When the soup came like a freight train of colors, the smell of cinnamon could have knocked over a buffalo. A smile creeped onto Oscar’s lips completely without control. Then came the large plate of saffron chicken & cous-cous and the table became so bright & yellow so suddenly that he almost jumped back.

Aaahh!” he started, then suddenly became aware that others were staring at him with reproach and disapproval. He looked around in silence, then stared down at his mouth-watering and alarmingly bright meal and raised both of his eyebrows with a tight-lipped look of confusion as he took in the scent and prepared himself for delicious food. What was wrong with those people? he wondered. I wish I knew. Oscar certainly didn’t.

After lunch Mr. Danny strongly suggested that they tip the musicians and Oscar felt more than happy to do so. He had been completely taken by the mix of sounds and the distinct rhythm of Moroccan flamenco while eating his bright yellow chicken. He lost himself in his imagination, speculating on the exchange of cultures that had taken place between the Spanish and the Moors, the Visigoths and the Romans and everything else in between in this region of the world over the last thousand years. The beat of the music had kept him going and he was fine forking over a couple extra shells for it. Maria and Ana, on the other hand, raised a fuss.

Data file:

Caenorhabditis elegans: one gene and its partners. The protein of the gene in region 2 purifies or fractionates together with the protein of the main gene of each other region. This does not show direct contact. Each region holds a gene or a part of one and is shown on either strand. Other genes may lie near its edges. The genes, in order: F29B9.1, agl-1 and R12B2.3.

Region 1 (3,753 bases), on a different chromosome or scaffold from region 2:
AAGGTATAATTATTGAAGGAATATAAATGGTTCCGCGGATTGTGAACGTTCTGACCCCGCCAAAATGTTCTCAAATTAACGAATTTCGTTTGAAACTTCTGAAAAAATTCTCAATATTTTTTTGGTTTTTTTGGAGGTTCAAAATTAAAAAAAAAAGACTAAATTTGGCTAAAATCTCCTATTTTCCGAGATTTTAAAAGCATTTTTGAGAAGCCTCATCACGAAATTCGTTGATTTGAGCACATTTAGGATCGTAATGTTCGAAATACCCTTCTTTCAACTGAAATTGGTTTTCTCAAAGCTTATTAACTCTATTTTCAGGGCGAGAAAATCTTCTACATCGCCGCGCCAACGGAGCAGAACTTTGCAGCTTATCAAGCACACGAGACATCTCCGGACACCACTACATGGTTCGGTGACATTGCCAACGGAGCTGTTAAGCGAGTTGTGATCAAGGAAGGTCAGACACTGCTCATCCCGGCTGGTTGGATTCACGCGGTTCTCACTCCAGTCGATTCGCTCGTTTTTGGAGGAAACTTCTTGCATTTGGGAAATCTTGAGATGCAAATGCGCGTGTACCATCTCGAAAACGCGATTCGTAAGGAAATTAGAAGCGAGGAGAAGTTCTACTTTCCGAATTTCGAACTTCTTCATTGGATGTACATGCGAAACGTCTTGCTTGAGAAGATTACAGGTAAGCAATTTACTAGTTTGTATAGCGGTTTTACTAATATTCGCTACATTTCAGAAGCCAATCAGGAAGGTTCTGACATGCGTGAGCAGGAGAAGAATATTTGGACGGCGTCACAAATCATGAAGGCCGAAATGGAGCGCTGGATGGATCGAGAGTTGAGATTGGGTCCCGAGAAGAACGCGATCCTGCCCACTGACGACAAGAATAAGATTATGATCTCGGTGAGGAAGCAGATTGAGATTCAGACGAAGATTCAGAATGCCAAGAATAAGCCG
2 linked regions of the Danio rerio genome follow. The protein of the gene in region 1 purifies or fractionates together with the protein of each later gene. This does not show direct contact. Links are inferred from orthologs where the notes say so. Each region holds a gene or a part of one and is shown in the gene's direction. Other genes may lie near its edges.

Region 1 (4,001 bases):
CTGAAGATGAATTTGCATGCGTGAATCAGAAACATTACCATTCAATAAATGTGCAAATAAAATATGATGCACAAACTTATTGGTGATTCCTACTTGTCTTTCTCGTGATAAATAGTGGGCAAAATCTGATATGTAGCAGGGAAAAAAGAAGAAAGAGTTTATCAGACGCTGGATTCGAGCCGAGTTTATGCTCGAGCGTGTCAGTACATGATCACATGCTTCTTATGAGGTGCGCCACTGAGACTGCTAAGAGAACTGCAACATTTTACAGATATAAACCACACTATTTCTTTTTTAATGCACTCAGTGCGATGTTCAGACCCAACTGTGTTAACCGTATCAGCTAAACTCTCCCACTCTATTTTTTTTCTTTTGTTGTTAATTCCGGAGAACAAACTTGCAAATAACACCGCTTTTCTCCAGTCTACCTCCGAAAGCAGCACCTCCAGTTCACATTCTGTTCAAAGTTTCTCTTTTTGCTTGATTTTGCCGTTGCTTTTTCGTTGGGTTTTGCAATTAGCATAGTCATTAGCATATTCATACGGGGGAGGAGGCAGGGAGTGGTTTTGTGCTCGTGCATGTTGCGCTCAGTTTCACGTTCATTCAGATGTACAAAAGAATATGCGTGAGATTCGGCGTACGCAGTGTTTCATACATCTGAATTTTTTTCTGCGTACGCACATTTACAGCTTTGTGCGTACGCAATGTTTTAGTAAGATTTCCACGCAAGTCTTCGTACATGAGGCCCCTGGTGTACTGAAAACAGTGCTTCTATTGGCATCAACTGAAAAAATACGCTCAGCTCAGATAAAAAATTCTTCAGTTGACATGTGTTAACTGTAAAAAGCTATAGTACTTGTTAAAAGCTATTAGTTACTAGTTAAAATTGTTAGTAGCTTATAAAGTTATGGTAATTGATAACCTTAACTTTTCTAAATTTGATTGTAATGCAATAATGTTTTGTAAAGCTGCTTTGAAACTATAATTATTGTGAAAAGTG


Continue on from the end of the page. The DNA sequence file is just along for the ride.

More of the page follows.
I told the travel agency that I’m a vegetarian,” Ana gripped.

I didn’t much care for the music either… why should I tip them?

Jesus, thought Oscar, lighten up. When in Rome and all that shit, you know?

But they didn’t know. Oscar was always disappointed when he actually came across people who feel that way.

After lunch they were taken into a studio were rugs were sold. I had seen it coming from a mile away, and Oscar had too. I was even starting to wonder when something like this was going to come.